The ResiRiver project is building on a strong partnership that covers river systems in Belgium, France, Germany, Ireland, and The Netherlands. The Dutch Ministry of Infrastructure and Water Management, Rijkswaterstaat, serves as the lead partner for the Interreg ResiRiver project. The other project partners are City of Dordrecht, Permanent Center for Environmental Initiatives Authie and Canche, The Federal Waterways and Shipping Administration, University of Liège, Voies Navigables de France, SYMSAGEL, LAWPRO, Dundalk Institute of Technology, GRAIE and HAN University of Applied Sciences.
Although EU and national policies are generally supportive of NbS, the project team has identified some key barriers to mainstreaming and wide-scale application (upscaling) of Nature-based Solutions in North-West Europe. These barriers include insufficient internal knowledge of techniques, as well as the requirements for implementing NbS and a reluctance to use NbS in new plans, programs, and working procedures. There is also a lack of involvement and support from stakeholders, which is essential for implementation and maintenance, and a lack of awareness of the (co)-benefits that NbS can deliver to society, such as recreation, shipping, biodiversity, in addition to flood and drought prevention.
This project aims to overcome these barriers through a three-pronged approach:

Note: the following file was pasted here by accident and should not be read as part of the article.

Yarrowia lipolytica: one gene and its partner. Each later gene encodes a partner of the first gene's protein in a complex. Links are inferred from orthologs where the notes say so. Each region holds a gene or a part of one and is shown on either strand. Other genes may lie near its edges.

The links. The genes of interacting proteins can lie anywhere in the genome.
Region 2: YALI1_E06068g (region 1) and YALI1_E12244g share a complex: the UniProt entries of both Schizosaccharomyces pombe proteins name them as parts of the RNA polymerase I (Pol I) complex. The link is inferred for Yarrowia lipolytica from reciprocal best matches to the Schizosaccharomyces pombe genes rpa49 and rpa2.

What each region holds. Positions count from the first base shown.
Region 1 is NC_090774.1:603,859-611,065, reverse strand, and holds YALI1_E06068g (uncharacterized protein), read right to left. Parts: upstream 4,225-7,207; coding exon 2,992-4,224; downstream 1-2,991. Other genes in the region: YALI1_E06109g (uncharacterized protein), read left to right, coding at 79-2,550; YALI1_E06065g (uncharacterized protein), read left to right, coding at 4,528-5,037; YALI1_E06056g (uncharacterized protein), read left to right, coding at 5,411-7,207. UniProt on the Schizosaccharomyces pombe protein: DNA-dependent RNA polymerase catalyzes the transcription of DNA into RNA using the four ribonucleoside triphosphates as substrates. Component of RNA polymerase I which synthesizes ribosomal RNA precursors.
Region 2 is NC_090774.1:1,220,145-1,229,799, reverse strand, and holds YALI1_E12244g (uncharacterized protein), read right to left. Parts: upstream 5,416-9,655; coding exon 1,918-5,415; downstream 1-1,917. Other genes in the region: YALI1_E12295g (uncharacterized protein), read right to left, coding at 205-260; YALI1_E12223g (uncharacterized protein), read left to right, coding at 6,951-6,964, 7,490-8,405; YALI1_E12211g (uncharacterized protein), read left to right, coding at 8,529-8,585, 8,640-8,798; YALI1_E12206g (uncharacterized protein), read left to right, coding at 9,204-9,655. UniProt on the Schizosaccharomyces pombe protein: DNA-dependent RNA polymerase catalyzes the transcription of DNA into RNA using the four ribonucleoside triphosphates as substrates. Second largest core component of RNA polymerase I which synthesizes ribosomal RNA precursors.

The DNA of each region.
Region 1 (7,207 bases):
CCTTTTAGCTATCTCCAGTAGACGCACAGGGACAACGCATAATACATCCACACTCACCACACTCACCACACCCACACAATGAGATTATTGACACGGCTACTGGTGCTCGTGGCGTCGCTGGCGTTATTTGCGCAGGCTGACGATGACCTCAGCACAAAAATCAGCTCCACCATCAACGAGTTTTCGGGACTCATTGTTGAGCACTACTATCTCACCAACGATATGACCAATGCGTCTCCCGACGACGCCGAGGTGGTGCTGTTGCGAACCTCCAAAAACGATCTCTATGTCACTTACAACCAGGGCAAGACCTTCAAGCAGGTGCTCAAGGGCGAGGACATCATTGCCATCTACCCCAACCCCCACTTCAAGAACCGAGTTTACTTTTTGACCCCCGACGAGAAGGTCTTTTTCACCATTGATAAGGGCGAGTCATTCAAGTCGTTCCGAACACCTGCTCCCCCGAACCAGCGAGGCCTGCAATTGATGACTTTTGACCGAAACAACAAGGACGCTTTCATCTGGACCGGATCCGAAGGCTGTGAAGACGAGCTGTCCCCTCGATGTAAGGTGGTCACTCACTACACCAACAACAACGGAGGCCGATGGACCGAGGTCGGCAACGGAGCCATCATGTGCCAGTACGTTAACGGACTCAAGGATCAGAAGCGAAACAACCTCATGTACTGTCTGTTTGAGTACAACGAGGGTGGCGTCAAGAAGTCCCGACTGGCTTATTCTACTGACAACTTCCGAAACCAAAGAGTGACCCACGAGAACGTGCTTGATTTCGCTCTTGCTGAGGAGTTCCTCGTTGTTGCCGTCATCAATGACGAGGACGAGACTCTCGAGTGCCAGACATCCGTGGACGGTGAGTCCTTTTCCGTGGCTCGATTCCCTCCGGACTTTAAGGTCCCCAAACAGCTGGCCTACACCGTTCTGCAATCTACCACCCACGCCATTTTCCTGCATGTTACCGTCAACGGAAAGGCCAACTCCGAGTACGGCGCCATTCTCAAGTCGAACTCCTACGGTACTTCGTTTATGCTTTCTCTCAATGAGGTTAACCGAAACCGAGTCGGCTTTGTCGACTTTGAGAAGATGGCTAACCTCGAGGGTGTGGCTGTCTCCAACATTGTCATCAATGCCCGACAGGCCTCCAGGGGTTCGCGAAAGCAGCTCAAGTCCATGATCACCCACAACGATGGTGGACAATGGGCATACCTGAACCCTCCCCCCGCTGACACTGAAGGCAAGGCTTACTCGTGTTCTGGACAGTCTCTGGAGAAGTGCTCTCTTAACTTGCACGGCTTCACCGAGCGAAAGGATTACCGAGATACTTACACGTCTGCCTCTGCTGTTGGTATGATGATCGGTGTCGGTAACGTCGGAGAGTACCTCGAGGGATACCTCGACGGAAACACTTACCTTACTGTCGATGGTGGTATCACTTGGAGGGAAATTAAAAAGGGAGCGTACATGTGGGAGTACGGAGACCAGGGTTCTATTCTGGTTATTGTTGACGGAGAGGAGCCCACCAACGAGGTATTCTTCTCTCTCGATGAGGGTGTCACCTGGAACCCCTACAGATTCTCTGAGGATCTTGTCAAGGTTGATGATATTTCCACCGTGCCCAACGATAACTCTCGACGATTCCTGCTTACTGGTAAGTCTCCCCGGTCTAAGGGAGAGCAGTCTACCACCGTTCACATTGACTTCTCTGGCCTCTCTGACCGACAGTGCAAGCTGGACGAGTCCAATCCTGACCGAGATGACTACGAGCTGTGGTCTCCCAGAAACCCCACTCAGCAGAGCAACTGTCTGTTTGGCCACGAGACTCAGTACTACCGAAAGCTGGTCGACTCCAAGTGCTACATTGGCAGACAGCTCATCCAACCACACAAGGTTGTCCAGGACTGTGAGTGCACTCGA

Build a solid base of solutions that contribute to mainstreaming by gathering knowledge and experience from full-scale NbS pilots in the Rhine, Meuse, Weser, Lys, Dromore, and Wantij rivers, as well as from previous experiences in the Rhone and Vesdre in the NWE.
Transfer knowledge and experience through easily accessible general and locally tailored training packages and live demonstrations for both partners and external parties.
Synthesize knowledge and experiences into easily implementable action plans, guidelines, and policies.
The partnership will accelerate the mainstreaming (and thus upscaling) of NbS by transnational development and implementation of solutions, building upon national best practices. We work in a wide range of (national and transnational) river systems covering the Rhine branches (DE, NL), Meuse (FR, BE, NL), Lys (Schelde) (FR, BE), Weser (D), Dromore (IE), Vesdre (Meuse) (BE), and Rhone (FR, CH). Physical and geographical circumstances vary, and stakeholders operate at different levels. Transnational rivers face additional challenges due to differences in legislation and governance across countries.
The project will work on disseminating practical knowledge on mainstreaming through training schemes, practical guidelines, and recommendations that enable mainstreaming and create a level playing field for applying NbS.
The Associated partners within the ResiRiver project are: Leibniz University Hannover, European Centre for River Restoration, Agence de l’Eau Artois Picardie, Service public Wallonie, Tweed Forum, Bundesanstalt für Wasserbau, Natur & ëmwel/Findation Hëllef dir d’Natur, National Federation of Group Water Schemes, Landkreis Emsland, Bundesanstalt für Gewässerkunde, Province de Liège, Waterschap Limburg, The office of Public Works, Stichting EcoShape, Building with Nature, Technische Universiteit Delft, faculteit Civiele Techniek en Geowetenschap, Global Center on Adaptation.